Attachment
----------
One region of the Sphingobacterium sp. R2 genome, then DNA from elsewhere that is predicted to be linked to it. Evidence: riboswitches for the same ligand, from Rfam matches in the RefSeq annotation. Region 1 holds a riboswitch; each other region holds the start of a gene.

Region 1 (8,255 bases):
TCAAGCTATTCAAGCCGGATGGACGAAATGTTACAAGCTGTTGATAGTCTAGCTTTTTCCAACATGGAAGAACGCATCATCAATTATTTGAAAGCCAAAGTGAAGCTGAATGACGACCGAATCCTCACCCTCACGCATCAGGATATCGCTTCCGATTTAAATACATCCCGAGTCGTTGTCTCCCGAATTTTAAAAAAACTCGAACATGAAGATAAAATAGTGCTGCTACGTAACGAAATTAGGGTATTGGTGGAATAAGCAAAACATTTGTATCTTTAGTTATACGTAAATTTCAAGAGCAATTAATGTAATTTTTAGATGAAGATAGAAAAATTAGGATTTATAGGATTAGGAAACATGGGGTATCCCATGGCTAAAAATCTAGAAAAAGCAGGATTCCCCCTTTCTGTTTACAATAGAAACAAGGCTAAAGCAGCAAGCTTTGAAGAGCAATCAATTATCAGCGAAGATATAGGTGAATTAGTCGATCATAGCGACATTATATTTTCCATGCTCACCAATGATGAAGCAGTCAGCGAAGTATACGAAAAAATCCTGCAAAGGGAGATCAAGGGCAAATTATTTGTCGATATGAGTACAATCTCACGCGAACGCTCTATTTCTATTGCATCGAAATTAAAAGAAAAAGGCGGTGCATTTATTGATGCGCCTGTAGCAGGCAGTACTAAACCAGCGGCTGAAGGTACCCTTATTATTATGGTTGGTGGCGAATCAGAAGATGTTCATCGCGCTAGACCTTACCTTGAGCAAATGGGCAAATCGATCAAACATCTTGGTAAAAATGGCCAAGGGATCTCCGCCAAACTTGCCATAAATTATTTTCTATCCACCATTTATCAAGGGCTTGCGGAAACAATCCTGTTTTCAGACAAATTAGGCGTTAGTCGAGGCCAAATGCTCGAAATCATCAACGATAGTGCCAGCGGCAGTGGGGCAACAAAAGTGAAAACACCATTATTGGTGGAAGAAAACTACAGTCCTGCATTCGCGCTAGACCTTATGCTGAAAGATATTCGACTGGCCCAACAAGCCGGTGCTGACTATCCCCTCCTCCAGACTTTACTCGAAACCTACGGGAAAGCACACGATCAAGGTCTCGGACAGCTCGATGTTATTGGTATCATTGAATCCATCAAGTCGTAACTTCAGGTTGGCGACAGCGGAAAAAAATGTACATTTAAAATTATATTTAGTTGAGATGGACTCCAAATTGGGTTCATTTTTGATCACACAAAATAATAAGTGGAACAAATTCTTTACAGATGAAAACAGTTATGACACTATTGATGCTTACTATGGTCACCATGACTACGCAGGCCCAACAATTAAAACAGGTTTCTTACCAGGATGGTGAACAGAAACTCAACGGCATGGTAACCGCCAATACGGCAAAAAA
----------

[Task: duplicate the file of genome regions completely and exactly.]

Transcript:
One region of the Sphingobacterium sp. R2 genome, then DNA from elsewhere that is predicted to be linked to it. Evidence: riboswitches for the same ligand, from Rfam matches in the RefSeq annotation. Region 1 holds a riboswitch; each other region holds the start of a gene.

Region 1 (8,255 bases):
TCAAGCTATTCAAGCCGGATGGACGAAATGTTACAAGCTGTTGATAGTCTAGCTTTTTCCAACATGGAAGAACGCATCATCAATTATTTGAAAGCCAAAGTGAAGCTGAATGACGACCGAATCCTCACCCTCACGCATCAGGATATCGCTTCCGATTTAAATACATCCCGAGTCGTTGTCTCCCGAATTTTAAAAAAACTCGAACATGAAGATAAAATAGTGCTGCTACGTAACGAAATTAGGGTATTGGTGGAATAAGCAAAACATTTGTATCTTTAGTTATACGTAAATTTCAAGAGCAATTAATGTAATTTTTAGATGAAGATAGAAAAATTAGGATTTATAGGATTAGGAAACATGGGGTATCCCATGGCTAAAAATCTAGAAAAAGCAGGATTCCCCCTTTCTGTTTACAATAGAAACAAGGCTAAAGCAGCAAGCTTTGAAGAGCAATCAATTATCAGCGAAGATATAGGTGAATTAGTCGATCATAGCGACATTATATTTTCCATGCTCACCAATGATGAAGCAGTCAGCGAAGTATACGAAAAAATCCTGCAAAGGGAGATCAAGGGCAAATTATTTGTCGATATGAGTACAATCTCACGCGAACGCTCTATTTCTATTGCATCGAAATTAAAAGAAAAAGGCGGTGCATTTATTGATGCGCCTGTAGCAGGCAGTACTAAACCAGCGGCTGAAGGTACCCTTATTATTATGGTTGGTGGCGAATCAGAAGATGTTCATCGCGCTAGACCTTACCTTGAGCAAATGGGCAAATCGATCAAACATCTTGGTAAAAATGGCCAAGGGATCTCCGCCAAACTTGCCATAAATTATTTTCTATCCACCATTTATCAAGGGCTTGCGGAAACAATCCTGTTTTCAGACAAATTAGGCGTTAGTCGAGGCCAAATGCTCGAAATCATCAACGATAGTGCCAGCGGCAGTGGGGCAACAAAAGTGAAAACACCATTATTGGTGGAAGAAAACTACAGTCCTGCATTCGCGCTAGACCTTATGCTGAAAGATATTCGACTGGCCCAACAAGCCGGTGCTGACTATCCCCTCCTCCAGACTTTACTCGAAACCTACGGGAAAGCACACGATCAAGGTCTCGGACAGCTCGATGTTATTGGTATCATTGAATCCATCAAGTCGTAACTTCAGGTTGGCGACAGCGGAAAAAAATGTACATTTAAAATTATATTTAGTTGAGATGGACTCCAAATTGGGTTCATTTTTGATCACACAAAATAATAAGTGGAACAAATTCTTTACAGATGAAAACAGTTATGACACTATTGATGCTTACTATGGTCACCATGACTACGCAGGCCCAACAATTAAAACAGGTTTCTTACCAGGATGGTGAACAGAAACTCAACGGCATGGTAACCGCCAATACGGCAAAAAA